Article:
Bribery Act Expected to Hit Oil and Gas Industry the Hardest

Michelle Remo, “Big 4″ observer
May 10, 2011 /

Because of its wide distribution in almost all parts of the globe, the oil and gas industry will likely receive the hardest beating from Britain’s Bribery Act according to accounting and consulting firm Ernst & Young.

Under the Bribery Act, which will come into enforcement come July 2011 after several delays, even Christmas gifts of a gold fountain pen or a case of champagne could be construed as forms of bribery according to PricewaterhouseCoopers.

Ernst & Young expects the oil and gas industry to see the harshest impact of the Act because this sector operates in different parts of the globe, citing its susceptibility to corruption as the least reason.

David Lister, partner at Ernst & Young, said in a statement that “it is the nature and locations of their businesses that expose them to additional risk.”

Life sciences and consumer products come next to oil and gas industry, second and third, respectively.

Ernst & Young draws up its ranking from the analysis of bribery cases convicted under the Foreign Corrupt Practices Act of USA in the past 30 years.

The ten top sectors listed by Ernst & Young as the ones that are likely to see the risk of investigation under the Bribery Act include technology, real estate, automotive, telecommunications, asset management, banking and capital markets, and government and mining and metals.

The Serious Fraud Office (SFO), tasked to prosecute companies that may violate the Act, vowed to take a “wider” perspective in discharging its duties. Ernst & Young recommends data available from FCPA convictions as a useful tool that the SFO can use in implementing the Bribery Act.

Based on FCPA court records since 1981, a total of 242 companies have been involved in bribery, with 118 being convicted and 167 being prosecuted. The convictions resulted in 30 civil penalties, 29 financial penalties, and 28 settlements.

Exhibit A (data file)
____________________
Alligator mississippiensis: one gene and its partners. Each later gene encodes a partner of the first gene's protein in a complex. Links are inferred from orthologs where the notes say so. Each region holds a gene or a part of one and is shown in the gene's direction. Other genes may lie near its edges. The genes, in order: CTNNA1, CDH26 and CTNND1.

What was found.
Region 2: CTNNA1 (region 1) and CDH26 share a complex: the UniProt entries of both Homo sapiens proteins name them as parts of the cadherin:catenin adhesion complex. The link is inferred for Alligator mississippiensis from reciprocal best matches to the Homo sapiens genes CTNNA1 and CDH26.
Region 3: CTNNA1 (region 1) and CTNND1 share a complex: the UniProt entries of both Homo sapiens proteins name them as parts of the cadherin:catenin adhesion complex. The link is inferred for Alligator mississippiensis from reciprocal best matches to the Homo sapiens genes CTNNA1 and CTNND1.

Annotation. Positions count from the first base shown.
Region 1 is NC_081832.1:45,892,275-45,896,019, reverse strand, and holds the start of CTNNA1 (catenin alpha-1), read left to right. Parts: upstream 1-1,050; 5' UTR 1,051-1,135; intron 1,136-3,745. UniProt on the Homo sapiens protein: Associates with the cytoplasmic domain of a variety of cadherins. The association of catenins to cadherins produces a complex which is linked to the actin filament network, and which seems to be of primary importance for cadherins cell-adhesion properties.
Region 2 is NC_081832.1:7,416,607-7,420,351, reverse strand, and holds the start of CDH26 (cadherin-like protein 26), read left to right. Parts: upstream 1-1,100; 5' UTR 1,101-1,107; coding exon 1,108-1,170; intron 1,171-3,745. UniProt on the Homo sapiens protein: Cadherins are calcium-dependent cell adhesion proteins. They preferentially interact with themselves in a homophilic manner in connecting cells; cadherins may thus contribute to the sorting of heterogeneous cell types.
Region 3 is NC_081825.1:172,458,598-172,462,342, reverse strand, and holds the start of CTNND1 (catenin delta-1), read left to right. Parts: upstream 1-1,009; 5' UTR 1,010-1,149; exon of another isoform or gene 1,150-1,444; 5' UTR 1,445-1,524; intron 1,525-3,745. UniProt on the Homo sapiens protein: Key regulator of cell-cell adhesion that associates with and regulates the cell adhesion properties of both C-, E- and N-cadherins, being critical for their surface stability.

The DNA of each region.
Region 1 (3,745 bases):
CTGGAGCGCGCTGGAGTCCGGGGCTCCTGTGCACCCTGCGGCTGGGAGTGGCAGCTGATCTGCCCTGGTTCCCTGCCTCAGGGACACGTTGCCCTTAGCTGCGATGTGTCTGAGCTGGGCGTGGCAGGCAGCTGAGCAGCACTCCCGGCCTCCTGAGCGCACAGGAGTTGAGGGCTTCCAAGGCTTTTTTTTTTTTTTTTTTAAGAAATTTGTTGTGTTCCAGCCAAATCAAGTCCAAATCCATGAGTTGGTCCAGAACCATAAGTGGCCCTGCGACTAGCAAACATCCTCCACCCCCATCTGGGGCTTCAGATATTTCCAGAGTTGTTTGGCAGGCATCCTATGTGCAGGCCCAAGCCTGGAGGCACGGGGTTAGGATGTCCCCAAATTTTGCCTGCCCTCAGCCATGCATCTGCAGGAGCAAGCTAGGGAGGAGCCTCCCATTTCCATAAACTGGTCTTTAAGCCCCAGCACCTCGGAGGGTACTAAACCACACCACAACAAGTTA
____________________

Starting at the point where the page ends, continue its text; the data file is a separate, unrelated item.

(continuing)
Of the total accounted prosecutions, oil and gas players represented the 18 percent, while life sciences and consumer products accounted for the 13 and 12 percent, respectively.

The Bribery Act has been facing left and right challenges from different sectors who argue that its provisions are confusing. Subsequently, its implementation has been moved to July instead of April this year after its passage into law in April 2010.

Critics warned that it could put companies that have weak compliance practices into hot seat even if no evidence could show an act of bribery.

“Despite the additional clarity afforded by Bribery Act recent guidance, the lack of clarity on facilitation payments doesn’t help oil and gas companies, which tend to work in sectors where these business practices still unfortunately remain part and parcel of everyday business,” Lister added.

Justice Secretary Kenneth Clarke previously clarified in March that the Bribery Act will not apply to companies operating overseas, even if they are listed in Britain.


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